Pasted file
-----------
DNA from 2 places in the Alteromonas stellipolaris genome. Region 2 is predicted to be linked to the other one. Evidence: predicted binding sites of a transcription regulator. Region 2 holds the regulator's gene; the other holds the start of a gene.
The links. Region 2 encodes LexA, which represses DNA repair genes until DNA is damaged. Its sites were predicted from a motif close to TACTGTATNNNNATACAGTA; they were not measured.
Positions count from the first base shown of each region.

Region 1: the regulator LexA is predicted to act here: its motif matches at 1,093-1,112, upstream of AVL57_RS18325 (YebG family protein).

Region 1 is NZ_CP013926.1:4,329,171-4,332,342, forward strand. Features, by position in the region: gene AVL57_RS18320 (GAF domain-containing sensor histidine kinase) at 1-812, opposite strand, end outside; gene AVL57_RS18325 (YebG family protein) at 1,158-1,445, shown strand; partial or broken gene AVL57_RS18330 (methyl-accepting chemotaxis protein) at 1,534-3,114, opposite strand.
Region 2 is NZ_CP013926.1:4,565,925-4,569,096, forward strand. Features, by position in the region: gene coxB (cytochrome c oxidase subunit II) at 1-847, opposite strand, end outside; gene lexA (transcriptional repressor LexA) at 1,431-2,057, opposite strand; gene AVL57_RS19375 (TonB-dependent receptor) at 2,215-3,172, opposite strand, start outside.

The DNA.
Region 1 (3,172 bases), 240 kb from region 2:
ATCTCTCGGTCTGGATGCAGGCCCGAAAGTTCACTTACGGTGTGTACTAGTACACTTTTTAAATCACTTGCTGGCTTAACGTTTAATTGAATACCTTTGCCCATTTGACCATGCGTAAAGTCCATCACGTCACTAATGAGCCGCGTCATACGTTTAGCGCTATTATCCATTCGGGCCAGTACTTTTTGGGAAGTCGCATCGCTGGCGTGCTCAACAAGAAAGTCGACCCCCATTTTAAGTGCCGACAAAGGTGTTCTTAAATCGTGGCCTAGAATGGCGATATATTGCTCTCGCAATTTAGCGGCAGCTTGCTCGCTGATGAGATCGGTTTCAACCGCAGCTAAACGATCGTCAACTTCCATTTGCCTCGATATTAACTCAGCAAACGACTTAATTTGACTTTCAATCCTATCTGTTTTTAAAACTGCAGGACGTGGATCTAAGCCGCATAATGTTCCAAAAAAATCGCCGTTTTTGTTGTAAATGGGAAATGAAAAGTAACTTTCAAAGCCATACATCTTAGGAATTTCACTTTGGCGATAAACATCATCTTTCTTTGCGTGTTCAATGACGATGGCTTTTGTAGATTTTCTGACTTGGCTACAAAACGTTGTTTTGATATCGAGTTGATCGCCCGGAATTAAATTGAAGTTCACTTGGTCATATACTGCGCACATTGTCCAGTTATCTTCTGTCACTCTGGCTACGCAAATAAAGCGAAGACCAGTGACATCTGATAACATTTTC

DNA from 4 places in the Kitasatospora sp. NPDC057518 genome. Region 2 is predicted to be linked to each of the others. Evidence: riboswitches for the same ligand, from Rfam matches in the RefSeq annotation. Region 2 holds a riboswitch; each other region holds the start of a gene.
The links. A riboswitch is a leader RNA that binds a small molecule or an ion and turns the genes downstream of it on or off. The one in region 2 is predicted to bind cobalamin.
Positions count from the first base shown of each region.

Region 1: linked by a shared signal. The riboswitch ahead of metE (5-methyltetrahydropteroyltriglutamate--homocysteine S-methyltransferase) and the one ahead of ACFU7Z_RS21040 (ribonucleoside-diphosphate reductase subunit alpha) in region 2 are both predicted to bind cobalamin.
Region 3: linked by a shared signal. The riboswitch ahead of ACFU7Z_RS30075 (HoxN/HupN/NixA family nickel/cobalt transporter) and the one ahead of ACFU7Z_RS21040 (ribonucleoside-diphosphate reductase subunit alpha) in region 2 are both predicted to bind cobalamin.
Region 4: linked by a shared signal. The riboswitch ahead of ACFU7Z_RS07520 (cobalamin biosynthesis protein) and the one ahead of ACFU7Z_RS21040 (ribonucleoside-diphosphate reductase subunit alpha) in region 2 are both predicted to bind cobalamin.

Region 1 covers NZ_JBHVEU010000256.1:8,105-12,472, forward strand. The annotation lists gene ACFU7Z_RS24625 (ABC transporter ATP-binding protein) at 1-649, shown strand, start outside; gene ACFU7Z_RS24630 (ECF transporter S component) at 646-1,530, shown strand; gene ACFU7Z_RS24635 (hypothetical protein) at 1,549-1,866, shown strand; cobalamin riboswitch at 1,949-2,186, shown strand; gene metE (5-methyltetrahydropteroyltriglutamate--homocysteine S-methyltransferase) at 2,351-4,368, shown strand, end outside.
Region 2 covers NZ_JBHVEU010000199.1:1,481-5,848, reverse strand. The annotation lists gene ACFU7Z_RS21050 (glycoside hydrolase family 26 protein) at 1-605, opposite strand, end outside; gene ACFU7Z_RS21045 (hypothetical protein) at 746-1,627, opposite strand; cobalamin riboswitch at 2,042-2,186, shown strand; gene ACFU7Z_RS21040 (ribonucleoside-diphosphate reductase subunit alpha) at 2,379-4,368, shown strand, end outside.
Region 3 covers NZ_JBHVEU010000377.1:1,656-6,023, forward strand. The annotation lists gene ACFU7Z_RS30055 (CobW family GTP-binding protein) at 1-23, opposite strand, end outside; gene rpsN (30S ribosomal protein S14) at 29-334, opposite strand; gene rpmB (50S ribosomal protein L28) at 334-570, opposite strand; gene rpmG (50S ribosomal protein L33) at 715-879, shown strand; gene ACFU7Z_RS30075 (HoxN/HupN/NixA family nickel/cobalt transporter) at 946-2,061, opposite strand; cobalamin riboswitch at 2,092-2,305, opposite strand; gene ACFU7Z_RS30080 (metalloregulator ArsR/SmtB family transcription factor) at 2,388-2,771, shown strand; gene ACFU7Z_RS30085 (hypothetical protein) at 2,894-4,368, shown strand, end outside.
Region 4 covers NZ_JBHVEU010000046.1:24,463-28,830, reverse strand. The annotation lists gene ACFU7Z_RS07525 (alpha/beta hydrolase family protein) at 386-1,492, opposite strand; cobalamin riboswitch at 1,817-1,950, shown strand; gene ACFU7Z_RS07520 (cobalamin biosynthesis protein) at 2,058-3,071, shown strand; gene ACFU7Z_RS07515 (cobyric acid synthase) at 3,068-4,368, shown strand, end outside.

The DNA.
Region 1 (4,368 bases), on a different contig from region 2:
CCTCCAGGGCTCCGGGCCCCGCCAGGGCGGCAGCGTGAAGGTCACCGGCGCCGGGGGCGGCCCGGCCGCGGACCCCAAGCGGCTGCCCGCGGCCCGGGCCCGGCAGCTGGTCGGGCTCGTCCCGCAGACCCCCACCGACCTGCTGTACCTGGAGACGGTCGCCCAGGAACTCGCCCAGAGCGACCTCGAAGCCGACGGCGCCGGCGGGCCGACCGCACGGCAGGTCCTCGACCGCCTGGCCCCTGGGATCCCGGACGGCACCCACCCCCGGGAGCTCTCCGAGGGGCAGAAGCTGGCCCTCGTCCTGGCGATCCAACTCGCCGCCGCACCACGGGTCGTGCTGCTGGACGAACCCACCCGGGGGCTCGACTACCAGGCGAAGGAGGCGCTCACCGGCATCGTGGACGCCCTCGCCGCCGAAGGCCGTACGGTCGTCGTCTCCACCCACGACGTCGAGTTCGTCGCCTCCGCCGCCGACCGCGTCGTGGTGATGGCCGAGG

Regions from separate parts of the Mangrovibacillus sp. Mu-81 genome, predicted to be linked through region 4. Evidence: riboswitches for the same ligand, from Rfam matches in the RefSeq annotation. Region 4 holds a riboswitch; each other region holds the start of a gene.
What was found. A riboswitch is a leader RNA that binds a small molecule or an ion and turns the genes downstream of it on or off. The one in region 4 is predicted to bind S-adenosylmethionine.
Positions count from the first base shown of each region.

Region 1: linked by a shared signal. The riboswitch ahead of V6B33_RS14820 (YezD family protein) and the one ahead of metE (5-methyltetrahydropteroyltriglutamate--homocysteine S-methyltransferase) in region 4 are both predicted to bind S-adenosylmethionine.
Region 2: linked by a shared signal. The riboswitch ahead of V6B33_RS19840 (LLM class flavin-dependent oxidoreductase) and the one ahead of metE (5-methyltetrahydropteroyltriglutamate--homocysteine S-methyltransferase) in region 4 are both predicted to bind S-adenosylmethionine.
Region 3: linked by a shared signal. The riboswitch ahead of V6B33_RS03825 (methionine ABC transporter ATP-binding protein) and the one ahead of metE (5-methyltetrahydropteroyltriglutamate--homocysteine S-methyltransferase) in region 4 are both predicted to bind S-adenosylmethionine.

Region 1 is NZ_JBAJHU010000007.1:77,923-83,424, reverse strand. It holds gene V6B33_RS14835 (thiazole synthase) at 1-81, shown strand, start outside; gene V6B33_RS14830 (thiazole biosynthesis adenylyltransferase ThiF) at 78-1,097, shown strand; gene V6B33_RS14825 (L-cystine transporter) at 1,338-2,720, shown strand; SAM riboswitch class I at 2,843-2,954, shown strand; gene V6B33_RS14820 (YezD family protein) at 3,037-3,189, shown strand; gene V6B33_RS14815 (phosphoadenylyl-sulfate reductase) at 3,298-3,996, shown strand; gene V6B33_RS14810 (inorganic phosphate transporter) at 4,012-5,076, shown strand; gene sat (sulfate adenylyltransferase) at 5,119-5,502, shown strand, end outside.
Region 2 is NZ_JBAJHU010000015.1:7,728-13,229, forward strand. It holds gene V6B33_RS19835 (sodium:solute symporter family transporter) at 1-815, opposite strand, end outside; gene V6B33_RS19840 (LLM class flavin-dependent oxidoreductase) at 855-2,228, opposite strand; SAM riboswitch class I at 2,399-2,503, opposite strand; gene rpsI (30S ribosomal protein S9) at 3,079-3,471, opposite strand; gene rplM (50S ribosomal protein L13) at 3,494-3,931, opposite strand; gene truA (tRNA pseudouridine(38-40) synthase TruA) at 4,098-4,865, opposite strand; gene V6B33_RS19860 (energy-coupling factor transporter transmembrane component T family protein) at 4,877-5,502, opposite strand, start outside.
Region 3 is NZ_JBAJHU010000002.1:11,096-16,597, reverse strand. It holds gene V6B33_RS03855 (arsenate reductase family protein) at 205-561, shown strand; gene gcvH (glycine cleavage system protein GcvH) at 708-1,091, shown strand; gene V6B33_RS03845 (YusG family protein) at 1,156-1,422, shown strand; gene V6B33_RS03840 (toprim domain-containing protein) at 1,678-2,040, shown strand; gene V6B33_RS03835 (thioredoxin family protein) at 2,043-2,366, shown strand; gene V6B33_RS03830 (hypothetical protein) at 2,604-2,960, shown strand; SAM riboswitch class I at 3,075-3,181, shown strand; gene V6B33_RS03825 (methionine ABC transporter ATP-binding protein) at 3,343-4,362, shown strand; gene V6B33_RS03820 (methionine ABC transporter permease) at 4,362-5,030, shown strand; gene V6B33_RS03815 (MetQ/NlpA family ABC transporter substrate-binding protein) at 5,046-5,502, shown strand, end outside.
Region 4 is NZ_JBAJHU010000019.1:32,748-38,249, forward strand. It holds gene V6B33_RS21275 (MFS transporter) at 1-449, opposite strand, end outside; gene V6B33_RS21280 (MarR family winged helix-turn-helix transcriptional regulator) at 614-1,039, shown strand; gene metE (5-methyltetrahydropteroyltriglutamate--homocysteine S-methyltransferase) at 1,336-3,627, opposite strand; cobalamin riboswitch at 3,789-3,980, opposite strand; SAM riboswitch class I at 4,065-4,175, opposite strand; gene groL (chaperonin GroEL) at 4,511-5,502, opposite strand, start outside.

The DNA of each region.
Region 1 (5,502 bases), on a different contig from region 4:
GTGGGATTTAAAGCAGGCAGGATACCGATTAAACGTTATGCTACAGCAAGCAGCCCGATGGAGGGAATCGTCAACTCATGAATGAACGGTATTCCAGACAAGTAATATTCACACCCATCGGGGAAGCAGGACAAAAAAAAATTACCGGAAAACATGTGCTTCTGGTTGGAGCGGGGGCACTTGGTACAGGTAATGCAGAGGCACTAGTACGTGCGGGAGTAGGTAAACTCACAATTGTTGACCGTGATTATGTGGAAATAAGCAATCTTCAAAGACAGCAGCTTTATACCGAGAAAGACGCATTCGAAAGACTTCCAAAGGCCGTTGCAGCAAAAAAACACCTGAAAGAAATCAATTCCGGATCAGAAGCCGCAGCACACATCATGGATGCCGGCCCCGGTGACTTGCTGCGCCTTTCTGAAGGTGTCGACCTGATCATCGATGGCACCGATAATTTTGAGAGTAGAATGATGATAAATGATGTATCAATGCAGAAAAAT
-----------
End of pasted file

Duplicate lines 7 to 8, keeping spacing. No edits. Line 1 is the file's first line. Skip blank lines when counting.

The DNA.
Region 1 (3,172 bases), 240 kb from region 2: